Peter Hoskin

The case for pessimism

The case for pessimism
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Amid all the talk of green shoots and renewed economic growth, Vince Cable and Martin Wolf pop up today to warn that the nightmare is, potentially, far from over.  

Of the two, Wolf's is the more useful article; linking, as it does, to a paper by the economic historians Barry Eichengreen and Kevin H. O'Rourke, entitled A Tale of Two Depressions.  I recommend that all CoffeeHousers check that paper out, as the graphs in it are, as Wolf puts it, "worth more than a thousand words". They suggest that - across a range of indicators, from world industrial output to the volume of world trade - we remain on an equally harsh, or even worse, downwards path as during the early period of the Great Depression. I've reproduced one of the graphs below: it makes for a compelling picture.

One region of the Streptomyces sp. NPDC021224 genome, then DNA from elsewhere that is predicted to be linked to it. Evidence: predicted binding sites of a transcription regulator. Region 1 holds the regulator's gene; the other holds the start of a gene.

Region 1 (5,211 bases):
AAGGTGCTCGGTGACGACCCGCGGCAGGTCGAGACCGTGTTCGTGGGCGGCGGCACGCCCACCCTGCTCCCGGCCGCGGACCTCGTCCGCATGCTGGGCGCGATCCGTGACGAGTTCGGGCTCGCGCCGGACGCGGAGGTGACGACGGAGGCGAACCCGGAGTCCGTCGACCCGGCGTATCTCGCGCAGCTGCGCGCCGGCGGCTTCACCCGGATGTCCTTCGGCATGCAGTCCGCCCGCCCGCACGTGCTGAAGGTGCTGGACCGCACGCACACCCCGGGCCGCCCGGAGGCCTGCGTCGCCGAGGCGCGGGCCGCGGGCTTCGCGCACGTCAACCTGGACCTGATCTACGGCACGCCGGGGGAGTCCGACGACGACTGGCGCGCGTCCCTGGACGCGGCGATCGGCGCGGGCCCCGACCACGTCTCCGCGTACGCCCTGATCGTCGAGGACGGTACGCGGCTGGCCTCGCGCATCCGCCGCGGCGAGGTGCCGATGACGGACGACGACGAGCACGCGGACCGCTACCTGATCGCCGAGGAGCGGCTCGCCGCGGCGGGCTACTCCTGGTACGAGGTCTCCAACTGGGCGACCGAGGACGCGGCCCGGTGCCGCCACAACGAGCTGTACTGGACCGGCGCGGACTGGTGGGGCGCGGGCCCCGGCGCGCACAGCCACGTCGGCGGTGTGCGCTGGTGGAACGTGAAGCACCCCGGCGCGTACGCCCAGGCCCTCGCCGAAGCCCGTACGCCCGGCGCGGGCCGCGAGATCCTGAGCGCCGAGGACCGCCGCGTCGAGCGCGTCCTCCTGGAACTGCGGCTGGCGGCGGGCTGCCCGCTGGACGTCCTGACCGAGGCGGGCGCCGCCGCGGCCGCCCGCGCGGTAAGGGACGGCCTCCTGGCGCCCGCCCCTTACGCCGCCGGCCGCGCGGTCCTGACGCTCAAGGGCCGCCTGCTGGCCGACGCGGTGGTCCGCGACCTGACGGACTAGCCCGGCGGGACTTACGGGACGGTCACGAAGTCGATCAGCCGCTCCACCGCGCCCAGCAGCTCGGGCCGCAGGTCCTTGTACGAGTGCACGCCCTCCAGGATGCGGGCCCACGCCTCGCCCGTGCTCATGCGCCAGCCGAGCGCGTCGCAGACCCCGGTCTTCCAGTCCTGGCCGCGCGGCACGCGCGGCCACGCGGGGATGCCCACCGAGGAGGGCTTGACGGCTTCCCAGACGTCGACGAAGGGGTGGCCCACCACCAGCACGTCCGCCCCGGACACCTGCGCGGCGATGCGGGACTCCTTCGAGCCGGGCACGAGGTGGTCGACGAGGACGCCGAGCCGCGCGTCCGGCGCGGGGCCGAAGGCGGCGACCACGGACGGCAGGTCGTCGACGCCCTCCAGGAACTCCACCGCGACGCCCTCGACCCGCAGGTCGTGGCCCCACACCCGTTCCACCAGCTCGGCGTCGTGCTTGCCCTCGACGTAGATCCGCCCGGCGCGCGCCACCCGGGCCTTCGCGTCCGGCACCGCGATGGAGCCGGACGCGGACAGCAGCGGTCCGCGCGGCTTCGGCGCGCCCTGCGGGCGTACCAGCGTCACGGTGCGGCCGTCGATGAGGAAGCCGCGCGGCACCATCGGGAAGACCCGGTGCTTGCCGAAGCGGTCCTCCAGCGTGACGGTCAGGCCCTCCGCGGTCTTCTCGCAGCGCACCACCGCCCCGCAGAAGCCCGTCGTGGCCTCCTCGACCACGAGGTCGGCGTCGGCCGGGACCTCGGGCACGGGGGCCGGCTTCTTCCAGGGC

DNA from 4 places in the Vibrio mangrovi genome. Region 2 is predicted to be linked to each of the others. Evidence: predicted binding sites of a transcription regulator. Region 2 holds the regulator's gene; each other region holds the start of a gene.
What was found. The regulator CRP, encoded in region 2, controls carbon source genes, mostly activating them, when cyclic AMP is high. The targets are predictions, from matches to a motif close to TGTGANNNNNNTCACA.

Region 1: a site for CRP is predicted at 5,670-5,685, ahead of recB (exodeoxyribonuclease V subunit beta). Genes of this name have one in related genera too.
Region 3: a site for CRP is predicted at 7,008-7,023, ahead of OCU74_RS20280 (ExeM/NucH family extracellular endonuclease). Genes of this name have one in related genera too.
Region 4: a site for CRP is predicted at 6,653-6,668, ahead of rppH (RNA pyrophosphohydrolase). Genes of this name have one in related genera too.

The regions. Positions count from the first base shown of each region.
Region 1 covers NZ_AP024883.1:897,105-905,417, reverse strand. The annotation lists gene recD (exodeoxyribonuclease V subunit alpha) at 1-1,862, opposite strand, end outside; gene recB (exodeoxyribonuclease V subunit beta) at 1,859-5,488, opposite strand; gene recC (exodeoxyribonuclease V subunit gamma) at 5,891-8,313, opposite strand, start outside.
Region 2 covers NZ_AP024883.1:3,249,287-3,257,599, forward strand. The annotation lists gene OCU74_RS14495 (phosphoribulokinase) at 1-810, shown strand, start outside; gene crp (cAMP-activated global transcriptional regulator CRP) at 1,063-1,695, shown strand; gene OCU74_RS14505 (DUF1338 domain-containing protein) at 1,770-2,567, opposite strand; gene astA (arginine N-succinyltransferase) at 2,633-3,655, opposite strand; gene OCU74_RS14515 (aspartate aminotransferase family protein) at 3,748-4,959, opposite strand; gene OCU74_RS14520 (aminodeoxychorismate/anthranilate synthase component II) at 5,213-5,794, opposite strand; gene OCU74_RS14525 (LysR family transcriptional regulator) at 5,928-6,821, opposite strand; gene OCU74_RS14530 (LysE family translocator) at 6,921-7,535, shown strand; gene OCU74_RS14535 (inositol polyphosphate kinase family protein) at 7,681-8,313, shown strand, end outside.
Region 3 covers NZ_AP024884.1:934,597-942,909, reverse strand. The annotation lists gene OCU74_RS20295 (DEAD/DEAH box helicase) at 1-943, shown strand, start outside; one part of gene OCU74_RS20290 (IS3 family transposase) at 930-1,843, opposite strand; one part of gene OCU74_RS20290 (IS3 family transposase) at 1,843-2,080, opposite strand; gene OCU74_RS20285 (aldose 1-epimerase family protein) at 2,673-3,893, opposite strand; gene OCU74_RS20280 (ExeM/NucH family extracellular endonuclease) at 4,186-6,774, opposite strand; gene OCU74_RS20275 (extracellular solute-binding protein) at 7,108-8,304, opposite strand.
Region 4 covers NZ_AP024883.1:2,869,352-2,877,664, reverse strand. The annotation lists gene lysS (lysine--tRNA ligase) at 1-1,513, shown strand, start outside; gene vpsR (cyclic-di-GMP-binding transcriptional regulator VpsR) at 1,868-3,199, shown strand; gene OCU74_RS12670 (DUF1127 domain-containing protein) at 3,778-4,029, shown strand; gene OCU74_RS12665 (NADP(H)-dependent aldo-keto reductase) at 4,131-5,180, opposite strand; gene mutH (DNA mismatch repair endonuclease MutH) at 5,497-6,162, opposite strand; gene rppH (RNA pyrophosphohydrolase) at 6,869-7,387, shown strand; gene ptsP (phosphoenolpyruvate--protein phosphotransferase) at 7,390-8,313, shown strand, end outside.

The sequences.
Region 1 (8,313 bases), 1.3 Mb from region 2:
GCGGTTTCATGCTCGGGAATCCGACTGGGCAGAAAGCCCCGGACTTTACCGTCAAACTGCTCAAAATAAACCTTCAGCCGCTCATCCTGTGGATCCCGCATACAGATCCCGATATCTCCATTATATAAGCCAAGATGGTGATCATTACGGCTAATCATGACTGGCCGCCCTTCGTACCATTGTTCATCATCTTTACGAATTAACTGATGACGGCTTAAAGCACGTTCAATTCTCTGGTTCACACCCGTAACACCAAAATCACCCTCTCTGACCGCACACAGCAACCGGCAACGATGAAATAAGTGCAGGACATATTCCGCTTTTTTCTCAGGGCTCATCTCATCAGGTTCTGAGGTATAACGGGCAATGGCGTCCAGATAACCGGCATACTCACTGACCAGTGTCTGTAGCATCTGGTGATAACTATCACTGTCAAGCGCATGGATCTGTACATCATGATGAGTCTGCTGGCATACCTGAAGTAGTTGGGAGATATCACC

Now, I'm not saying that we're entering our own Greater Depression - I don't have the economic nous or predictive ability to make that call.  But there's certainly evidence out there that should concern us.  And there's certainly potential for further economic chaos if we don't get the correct policy response now.  Brace yourselves.

Source: B. Eichengreen & K. H. O’Rourke (2009), A Tale of Two Depressions